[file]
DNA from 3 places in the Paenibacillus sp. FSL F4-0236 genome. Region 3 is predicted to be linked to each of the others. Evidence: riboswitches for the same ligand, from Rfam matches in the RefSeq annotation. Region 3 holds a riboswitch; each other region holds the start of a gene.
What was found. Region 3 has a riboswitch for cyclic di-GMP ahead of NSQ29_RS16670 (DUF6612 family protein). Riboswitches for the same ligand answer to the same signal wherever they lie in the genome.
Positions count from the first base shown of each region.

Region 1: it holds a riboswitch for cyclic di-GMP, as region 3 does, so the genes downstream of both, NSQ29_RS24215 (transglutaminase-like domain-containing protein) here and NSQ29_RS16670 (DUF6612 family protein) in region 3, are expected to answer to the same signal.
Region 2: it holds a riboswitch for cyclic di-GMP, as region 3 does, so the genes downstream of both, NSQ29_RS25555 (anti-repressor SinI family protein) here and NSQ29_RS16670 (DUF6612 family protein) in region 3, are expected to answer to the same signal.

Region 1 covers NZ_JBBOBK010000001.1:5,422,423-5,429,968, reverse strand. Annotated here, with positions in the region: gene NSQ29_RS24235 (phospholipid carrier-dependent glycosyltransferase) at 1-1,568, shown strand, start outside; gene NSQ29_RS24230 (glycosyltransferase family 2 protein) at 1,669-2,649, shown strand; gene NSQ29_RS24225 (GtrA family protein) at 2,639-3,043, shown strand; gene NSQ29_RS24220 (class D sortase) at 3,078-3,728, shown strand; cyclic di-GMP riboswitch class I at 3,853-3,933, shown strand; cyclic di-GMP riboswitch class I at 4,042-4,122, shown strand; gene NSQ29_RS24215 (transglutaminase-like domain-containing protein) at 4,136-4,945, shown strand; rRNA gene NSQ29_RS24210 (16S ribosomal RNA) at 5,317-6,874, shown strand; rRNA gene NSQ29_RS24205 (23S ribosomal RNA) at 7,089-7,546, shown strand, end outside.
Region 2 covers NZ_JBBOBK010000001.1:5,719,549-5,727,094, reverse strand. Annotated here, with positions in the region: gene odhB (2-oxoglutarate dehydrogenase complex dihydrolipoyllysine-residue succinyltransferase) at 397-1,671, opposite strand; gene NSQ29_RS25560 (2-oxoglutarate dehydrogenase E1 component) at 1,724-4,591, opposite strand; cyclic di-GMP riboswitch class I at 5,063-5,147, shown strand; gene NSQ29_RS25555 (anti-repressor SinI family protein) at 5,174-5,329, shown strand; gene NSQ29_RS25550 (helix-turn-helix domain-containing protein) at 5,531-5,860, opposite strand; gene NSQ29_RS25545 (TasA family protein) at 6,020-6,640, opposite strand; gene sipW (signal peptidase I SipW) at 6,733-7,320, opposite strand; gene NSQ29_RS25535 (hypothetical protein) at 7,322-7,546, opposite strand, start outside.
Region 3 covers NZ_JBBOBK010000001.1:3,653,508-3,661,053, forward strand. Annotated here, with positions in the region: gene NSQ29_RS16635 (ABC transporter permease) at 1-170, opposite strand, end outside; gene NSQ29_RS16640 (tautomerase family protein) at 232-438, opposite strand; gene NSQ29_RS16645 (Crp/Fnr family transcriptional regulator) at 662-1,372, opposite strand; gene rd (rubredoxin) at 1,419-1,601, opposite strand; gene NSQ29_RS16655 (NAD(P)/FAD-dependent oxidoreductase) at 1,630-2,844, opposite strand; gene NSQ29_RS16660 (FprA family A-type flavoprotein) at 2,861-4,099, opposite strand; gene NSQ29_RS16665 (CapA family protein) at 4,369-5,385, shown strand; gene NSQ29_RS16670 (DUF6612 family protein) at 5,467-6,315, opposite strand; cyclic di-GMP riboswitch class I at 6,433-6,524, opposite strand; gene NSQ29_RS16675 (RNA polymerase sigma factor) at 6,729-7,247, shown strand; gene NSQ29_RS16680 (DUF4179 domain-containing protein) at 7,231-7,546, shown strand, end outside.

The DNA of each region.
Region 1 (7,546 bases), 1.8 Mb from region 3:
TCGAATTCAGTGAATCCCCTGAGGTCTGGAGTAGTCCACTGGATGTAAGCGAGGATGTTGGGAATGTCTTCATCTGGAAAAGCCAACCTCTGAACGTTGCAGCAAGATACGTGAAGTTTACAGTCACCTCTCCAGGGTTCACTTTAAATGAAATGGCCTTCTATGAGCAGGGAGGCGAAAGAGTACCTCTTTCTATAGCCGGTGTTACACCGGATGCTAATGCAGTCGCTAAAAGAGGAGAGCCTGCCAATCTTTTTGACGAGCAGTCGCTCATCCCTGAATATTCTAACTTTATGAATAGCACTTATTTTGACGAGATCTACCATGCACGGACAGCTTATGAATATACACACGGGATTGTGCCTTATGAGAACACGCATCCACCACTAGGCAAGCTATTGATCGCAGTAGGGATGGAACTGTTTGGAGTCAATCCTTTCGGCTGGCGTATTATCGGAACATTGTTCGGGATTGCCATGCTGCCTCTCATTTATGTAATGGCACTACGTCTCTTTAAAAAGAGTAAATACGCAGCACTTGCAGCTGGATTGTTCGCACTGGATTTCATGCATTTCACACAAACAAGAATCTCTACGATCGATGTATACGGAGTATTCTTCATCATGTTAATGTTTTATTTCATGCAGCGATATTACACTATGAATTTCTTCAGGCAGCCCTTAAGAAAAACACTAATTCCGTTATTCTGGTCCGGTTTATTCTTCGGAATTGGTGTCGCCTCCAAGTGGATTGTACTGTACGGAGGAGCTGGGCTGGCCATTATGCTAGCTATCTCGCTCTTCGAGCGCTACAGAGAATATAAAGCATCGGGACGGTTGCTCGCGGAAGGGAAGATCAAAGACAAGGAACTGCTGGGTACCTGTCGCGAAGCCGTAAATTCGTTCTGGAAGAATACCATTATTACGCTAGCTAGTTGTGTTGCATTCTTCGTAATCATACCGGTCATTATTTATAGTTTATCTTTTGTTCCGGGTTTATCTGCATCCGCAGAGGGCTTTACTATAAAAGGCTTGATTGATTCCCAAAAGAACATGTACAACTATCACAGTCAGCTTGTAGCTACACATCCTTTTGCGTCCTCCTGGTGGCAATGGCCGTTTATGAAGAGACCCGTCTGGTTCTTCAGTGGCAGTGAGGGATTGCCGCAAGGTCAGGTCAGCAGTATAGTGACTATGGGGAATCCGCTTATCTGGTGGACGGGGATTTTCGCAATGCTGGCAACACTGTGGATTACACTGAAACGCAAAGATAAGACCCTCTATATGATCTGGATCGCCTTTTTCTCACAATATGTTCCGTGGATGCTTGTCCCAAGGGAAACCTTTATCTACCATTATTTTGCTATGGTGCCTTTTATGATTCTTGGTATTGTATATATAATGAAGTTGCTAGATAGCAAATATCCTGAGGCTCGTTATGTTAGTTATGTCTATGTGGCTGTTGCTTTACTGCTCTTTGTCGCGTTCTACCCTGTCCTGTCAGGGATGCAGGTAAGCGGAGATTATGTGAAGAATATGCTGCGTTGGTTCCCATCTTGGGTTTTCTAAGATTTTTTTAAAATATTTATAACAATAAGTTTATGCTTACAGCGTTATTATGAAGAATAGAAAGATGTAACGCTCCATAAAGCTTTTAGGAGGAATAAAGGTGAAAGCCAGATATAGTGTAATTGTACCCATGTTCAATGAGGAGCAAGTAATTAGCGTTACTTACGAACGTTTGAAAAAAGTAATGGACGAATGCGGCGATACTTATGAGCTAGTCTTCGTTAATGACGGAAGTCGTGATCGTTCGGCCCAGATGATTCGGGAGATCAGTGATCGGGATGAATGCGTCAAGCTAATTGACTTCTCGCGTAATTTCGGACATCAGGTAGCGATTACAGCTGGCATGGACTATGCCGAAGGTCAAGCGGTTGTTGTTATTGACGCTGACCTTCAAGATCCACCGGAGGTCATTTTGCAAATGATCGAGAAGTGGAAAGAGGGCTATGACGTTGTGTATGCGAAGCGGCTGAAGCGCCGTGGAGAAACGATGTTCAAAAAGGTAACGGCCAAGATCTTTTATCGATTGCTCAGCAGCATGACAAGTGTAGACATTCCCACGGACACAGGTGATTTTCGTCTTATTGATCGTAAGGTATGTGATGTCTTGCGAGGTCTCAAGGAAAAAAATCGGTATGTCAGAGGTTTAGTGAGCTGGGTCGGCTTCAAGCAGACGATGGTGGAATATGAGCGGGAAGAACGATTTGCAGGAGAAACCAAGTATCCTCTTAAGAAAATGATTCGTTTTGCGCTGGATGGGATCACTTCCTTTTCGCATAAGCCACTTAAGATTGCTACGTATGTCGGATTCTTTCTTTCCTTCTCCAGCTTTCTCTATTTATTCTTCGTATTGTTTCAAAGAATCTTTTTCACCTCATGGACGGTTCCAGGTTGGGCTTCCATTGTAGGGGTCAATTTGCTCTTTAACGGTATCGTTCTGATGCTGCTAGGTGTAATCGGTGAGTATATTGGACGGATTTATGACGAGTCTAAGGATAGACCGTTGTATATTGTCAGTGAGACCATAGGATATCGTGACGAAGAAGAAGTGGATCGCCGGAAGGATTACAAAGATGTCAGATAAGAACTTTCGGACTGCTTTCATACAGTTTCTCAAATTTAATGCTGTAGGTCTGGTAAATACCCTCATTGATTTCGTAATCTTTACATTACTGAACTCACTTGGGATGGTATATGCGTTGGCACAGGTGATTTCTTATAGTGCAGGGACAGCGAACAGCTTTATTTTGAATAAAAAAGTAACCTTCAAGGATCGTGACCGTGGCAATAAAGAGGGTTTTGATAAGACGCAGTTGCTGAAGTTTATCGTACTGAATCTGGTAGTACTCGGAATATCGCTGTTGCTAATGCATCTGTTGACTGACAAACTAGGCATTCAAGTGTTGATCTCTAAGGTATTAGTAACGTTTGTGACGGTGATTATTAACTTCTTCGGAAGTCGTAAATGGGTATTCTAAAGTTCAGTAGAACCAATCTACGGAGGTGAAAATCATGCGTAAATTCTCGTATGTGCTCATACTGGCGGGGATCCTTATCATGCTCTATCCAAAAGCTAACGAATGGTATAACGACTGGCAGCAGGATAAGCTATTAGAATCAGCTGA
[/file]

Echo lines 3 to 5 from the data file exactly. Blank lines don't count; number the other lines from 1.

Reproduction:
Positions count from the first base shown of each region.

Region 1: it holds a riboswitch for cyclic di-GMP, as region 3 does, so the genes downstream of both, NSQ29_RS24215 (transglutaminase-like domain-containing protein) here and NSQ29_RS16670 (DUF6612 family protein) in region 3, are expected to answer to the same signal.
Region 2: it holds a riboswitch for cyclic di-GMP, as region 3 does, so the genes downstream of both, NSQ29_RS25555 (anti-repressor SinI family protein) here and NSQ29_RS16670 (DUF6612 family protein) in region 3, are expected to answer to the same signal.